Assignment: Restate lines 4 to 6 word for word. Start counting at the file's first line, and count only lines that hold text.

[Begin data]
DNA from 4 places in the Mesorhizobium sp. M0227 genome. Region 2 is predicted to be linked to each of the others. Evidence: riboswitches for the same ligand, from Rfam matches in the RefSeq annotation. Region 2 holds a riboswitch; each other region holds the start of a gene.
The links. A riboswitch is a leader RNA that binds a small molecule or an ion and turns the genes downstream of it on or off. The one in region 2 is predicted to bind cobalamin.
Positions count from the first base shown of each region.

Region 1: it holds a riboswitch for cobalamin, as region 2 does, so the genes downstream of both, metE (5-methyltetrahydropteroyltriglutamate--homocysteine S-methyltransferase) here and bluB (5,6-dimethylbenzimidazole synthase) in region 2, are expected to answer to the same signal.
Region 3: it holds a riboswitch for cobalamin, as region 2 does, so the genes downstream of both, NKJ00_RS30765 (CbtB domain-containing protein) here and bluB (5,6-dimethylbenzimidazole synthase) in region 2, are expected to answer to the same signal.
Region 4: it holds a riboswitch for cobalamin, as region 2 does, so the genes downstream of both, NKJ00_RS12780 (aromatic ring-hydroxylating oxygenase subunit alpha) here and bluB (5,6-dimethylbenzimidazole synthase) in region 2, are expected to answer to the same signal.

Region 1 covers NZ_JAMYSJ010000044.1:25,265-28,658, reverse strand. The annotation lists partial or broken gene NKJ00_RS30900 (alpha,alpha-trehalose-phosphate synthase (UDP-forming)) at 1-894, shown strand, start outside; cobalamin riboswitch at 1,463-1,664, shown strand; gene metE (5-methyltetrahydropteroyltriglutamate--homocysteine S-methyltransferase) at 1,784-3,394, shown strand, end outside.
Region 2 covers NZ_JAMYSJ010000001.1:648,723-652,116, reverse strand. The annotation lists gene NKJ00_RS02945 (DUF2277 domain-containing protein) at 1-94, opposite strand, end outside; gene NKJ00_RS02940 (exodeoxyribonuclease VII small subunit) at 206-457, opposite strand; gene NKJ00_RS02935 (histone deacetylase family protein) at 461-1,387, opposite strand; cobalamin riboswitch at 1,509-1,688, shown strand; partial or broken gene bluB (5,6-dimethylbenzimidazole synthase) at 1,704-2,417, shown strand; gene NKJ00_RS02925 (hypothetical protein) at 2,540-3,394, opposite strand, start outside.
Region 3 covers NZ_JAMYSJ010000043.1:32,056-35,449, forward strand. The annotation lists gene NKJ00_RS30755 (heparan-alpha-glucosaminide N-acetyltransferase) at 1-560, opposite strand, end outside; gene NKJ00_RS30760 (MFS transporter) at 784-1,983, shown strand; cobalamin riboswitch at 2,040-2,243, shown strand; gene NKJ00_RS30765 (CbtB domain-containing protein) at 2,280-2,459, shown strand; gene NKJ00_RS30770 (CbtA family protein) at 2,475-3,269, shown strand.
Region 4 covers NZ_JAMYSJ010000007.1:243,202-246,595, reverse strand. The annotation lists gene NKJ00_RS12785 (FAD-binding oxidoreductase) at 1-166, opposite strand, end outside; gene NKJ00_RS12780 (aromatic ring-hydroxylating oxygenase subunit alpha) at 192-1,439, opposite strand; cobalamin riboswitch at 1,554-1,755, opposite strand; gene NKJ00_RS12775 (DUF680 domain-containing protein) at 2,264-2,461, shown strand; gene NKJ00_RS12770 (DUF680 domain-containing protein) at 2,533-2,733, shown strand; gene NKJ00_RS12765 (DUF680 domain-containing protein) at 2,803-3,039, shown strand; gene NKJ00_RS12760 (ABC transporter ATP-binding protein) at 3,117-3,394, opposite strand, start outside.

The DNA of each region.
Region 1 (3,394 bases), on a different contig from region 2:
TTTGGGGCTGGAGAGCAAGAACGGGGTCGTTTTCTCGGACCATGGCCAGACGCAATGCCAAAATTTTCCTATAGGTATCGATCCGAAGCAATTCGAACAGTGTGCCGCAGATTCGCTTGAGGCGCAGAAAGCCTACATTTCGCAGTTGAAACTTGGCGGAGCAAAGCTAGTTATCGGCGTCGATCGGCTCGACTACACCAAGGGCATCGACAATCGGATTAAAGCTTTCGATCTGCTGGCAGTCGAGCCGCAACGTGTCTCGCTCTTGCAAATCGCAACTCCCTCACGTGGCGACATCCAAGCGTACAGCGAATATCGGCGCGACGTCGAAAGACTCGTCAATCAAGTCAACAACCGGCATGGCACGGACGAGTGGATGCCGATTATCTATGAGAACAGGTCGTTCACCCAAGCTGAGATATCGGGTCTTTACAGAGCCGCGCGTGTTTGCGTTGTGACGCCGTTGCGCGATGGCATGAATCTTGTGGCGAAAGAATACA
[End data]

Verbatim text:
Region 1: it holds a riboswitch for cobalamin, as region 2 does, so the genes downstream of both, metE (5-methyltetrahydropteroyltriglutamate--homocysteine S-methyltransferase) here and bluB (5,6-dimethylbenzimidazole synthase) in region 2, are expected to answer to the same signal.
Region 3: it holds a riboswitch for cobalamin, as region 2 does, so the genes downstream of both, NKJ00_RS30765 (CbtB domain-containing protein) here and bluB (5,6-dimethylbenzimidazole synthase) in region 2, are expected to answer to the same signal.
Region 4: it holds a riboswitch for cobalamin, as region 2 does, so the genes downstream of both, NKJ00_RS12780 (aromatic ring-hydroxylating oxygenase subunit alpha) here and bluB (5,6-dimethylbenzimidazole synthase) in region 2, are expected to answer to the same signal.